These are only the most obvious pitfalls. Would it not be preferable if there were a way in which those who are asset rich paid into a pool (all of the people who are asset rich, not just the ones who need care, that is) and the care for those who need it is then paid for out of this pool. I’m quite in favour of some form of inheritance tax that moves significant amounts of such assets to the public purse for this purpose.

Fee for Service?

Equality, Justice and Reality

But this is only one example of a stark choice between a tax based or a fee based system of paying for necessary services.

Governments are also about providing the framework for the sort of society we want to live in, the framework in which our values can be reflected in day-to-day choices.

So we need a basic social contract that determines what people can expect from society – education, health care, social care, infrastructure, welfare, security, and the like, and what people expect to put into the pot to ensure that all these things are available for anyone who needs them – tax.

And any service that is provided, or that we want to have provided in this way has to be run in the public sector because it would be odious to think that tax would feather the nest of private enterprise and multinational companies. That is why privatisation of the health service goes against the grain; that is why privatisation of education goes against the grain; that is why charging tuition fees goes against the grain.

The society I want to live in is one where we all contribute, cheerfully, in accordance with our means and receive in accordance with our needs. That calls on each of us to maximise our potential to contribute because it makes sense and gives everyone a sense of worth.

[1] The Spirit Level, accessed at: https://www.equalitytrust.org.uk/resources/the-spirit-level on 26 May 2017

Image Credits

Monopoly Income-tax-Flickr-630×400.jpg

Snakes and Ladders 503001-snakes-and-ladders-board.jpeg

Dementia Tax FullSizeRender.jpg

Equality, Justice and Reality Cb5z_y_WwAAs46G.jpg

 

Posted in Equality, GENERAL ELECTION, Politics in context, Tax Matters, Welfare | Tagged , , , , , , , , , | 2 Comments

An Economy That Works for People and Planet

It is almost impossible not to see that the approach that we as a society have taken to economic development, to the way the economy is shaped, hasn’t worked for many people and is devastating the planet.

Why is that?

Or more to the point, what is the economy for and how does it need to function in order to serve people and planet?

Of course, it is not possible to answer these questions in a short blog; nor do I have the answers. I’m not an economist (which, given the current state of the world may be a relevant qualification to attempting answers to the questions) and I couldn’t possible try to even map out a comprehensive answer.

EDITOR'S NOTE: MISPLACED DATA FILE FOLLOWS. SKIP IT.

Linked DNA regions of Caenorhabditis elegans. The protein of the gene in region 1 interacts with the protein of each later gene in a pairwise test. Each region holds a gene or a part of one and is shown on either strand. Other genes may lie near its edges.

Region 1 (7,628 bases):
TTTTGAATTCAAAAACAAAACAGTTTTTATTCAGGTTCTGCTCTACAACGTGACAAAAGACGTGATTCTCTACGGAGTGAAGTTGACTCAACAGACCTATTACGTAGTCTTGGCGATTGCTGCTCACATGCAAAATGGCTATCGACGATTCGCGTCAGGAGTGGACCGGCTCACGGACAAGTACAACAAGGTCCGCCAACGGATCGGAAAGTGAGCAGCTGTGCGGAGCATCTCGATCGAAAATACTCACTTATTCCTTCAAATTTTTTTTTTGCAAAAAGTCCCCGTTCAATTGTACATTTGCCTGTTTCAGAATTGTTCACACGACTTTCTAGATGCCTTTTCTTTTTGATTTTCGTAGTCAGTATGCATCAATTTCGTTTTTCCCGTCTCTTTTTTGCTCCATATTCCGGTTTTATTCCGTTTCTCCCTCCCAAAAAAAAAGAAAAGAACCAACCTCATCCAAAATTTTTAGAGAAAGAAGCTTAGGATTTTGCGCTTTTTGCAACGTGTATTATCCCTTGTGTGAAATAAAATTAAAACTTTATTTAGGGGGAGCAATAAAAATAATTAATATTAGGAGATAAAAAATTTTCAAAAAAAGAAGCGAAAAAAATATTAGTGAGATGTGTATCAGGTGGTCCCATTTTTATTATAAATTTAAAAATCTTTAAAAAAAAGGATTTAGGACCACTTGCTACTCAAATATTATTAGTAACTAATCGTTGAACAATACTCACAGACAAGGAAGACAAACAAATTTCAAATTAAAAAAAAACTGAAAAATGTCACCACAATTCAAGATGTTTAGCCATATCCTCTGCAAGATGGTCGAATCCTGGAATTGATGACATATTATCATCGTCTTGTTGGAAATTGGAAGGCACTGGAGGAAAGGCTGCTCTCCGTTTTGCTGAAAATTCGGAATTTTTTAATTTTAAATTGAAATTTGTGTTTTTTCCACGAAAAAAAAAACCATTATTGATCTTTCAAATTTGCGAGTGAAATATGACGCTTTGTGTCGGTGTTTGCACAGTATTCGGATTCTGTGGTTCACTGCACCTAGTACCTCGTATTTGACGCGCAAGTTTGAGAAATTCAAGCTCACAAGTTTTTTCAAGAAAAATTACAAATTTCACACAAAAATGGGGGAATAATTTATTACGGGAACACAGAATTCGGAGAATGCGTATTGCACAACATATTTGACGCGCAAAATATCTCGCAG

But it is essential that these questions are answered; it is essential that ordinary people try to contribute to the answers; and we won’t get any sensible answers if we leave it to economists who are bought into the model that doesn’t work.

So here are some basic questions.

Does money grow on trees? Well, no, it doesn’t. But it might as well. Because it is basically created out of thin air by banks. Most of the money in circulation is in the form of credit (or debt). These two things are broadly the same thing unless you have cash your pocket. And even that is, in a way, credit/debt because you can only use it to exchange it for goods and services.money-growing-trees-form-many-large-bills-path-included-43035759

One of the fundamental problems with our economy is this: we have forgotten that money is a means of exchange and it is based on trust between people and organisations. It is not a commodity that has any actual use value: you can’t eat it, you can’t drink it, you can’t heat your house with it (well, not very efficiently, anyway). But because we think of it as a commodity, people hoard it and feel they need more and more and more of it. And that drives greed. And that drives inequality.

Does a free market economy work? Lots of people will counter this question by saying that there isn’t a better model rather than answering it. We need to remember that the free market (and all other economic mo
dels) were created by people. It’s a bit like anything else designed by people: there are alternatives and over time things tend to be changed (and often the reason to change is to improve things, although it doesn’t always work that way).

The same is true for the free market economy. Classic free market theory is based on a lot of assumptions. When I took some Economics classes at university (albeit a few decades ago), the first thing we were presented with was the law of supply and demand. The lecturer said (I kid you not): the theory of supply and demand, which governs price is based on the assumption that all buyers and all sellers have perfect knowledge of the market.

Supply-and-demandWell, it doesn’t take a brainbox to debunk that one. So you want to buy a broadband and phone package. Have a look on the Internet and look at the options. There are so many, and they are so not comparable, perfect knowledge is a pipedream. That’s just one example.